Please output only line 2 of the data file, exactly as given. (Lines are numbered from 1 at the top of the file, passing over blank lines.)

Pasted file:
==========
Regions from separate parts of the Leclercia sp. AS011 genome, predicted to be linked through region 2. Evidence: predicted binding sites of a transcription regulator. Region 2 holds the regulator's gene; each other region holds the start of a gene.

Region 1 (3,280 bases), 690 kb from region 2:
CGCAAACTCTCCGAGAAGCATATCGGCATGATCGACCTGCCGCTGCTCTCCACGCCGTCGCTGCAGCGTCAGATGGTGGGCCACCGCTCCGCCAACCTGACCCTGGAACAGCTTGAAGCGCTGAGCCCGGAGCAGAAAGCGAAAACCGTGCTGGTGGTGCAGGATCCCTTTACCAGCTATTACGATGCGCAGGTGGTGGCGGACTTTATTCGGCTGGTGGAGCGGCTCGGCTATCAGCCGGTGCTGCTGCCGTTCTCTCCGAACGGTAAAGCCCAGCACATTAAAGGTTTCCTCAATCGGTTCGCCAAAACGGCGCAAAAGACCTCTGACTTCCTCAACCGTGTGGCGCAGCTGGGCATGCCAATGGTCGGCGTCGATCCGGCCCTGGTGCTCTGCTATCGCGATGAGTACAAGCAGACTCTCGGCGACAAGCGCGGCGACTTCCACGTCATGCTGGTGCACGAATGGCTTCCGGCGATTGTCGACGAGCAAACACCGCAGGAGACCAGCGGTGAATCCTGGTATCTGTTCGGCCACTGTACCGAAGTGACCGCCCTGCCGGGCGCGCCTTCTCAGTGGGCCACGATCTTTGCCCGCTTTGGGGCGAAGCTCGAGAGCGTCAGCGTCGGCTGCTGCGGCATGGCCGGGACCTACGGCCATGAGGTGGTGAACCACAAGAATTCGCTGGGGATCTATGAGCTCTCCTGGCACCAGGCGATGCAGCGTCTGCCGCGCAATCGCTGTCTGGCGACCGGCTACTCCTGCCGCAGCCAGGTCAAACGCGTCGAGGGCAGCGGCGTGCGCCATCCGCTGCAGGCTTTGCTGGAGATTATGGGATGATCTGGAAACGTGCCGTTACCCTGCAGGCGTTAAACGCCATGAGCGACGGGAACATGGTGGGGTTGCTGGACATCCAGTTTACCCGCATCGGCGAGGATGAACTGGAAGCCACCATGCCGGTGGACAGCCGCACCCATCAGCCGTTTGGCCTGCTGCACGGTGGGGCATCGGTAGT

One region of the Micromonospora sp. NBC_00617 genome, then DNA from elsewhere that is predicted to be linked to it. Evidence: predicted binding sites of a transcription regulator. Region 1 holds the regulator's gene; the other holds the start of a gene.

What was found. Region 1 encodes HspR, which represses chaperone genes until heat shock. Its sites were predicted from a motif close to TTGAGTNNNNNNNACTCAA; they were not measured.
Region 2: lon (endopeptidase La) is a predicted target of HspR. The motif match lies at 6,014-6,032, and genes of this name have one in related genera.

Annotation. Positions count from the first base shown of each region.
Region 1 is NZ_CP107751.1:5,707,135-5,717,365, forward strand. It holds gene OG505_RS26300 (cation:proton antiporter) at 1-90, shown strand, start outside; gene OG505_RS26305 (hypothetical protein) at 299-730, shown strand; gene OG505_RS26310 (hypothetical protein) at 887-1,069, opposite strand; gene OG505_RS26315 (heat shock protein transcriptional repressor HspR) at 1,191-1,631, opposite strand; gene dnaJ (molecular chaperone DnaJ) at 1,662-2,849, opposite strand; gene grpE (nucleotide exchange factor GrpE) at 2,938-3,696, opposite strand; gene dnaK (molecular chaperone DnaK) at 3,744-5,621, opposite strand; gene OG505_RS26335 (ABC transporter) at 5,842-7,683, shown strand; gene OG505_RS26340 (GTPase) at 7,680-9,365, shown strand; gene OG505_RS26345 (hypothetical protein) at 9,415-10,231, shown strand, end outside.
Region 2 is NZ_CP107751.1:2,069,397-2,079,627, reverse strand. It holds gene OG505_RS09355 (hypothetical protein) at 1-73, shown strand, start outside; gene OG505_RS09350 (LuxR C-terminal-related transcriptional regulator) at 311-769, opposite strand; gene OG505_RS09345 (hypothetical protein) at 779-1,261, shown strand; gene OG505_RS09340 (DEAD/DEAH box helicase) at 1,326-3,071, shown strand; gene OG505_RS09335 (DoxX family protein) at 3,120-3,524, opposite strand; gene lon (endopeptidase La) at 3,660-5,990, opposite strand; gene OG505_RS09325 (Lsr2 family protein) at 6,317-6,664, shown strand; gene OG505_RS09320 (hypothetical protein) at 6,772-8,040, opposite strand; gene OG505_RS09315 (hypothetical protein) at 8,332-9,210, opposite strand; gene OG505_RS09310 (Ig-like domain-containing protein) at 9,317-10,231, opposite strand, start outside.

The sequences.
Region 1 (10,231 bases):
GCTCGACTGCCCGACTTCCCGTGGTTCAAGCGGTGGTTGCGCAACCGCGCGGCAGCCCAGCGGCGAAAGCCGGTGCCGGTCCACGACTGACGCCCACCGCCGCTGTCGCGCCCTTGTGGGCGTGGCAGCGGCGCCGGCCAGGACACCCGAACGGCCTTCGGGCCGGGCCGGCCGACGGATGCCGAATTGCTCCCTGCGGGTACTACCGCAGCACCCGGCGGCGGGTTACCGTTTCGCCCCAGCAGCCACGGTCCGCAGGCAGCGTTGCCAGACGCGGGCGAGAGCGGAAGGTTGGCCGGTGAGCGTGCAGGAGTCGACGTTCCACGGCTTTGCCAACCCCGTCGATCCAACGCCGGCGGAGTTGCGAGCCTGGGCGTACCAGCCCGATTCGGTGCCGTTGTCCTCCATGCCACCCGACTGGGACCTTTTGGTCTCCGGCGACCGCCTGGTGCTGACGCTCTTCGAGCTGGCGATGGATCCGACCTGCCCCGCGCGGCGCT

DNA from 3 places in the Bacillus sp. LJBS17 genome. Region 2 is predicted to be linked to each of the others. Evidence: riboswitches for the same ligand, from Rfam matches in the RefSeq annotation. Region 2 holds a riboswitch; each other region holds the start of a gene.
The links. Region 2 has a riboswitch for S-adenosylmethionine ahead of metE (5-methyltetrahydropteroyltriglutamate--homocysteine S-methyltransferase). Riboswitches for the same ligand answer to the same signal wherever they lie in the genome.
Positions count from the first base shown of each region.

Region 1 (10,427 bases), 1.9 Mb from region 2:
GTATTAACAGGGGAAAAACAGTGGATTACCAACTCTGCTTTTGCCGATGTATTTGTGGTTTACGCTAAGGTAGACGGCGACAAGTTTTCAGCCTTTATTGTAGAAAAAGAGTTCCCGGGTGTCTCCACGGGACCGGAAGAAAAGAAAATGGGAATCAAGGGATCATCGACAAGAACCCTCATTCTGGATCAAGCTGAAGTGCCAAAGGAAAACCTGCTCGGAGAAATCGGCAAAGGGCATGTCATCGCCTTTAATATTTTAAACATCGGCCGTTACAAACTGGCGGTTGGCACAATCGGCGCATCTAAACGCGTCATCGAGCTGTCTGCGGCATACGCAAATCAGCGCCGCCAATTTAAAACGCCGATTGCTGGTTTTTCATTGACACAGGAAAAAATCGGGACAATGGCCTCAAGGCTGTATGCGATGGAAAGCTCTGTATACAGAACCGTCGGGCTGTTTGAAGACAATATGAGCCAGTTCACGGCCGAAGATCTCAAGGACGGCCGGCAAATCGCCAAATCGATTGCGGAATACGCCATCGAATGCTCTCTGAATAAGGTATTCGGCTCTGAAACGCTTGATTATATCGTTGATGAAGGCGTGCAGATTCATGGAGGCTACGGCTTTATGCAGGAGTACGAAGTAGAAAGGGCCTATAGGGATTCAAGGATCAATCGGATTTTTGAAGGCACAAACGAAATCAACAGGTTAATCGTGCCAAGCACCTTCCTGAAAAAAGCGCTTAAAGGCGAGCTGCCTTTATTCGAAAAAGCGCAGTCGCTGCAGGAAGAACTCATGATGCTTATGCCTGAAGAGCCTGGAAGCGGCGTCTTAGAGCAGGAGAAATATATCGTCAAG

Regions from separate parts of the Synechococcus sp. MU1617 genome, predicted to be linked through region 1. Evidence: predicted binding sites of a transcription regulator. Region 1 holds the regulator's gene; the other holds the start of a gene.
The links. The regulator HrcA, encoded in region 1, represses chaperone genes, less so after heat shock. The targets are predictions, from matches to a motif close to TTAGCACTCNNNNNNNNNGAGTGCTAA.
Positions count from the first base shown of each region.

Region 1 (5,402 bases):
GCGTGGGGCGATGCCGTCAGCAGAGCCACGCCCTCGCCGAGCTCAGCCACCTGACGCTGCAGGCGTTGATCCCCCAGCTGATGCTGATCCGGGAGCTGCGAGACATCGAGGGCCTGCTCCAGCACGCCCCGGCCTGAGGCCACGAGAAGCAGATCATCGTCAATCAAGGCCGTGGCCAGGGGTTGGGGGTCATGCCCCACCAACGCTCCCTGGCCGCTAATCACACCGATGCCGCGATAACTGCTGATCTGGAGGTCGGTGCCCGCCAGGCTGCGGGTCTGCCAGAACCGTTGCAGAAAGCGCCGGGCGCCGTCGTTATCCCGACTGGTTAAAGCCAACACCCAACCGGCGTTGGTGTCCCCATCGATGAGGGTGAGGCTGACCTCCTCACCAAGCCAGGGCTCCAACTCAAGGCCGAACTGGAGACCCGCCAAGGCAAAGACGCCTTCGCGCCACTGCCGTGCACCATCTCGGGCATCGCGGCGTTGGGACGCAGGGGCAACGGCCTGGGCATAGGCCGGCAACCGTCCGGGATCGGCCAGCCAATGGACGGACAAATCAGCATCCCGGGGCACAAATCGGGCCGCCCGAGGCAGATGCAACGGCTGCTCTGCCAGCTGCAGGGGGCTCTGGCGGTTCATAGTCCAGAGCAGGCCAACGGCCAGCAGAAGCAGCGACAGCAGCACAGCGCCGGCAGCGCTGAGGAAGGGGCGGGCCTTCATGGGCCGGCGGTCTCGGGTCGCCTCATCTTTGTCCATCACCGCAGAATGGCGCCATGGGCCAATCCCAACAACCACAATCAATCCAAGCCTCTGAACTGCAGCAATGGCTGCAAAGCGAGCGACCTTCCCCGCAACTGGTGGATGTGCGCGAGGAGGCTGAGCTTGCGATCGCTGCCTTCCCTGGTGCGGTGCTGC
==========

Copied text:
Region 1 (3,280 bases), 690 kb from region 2: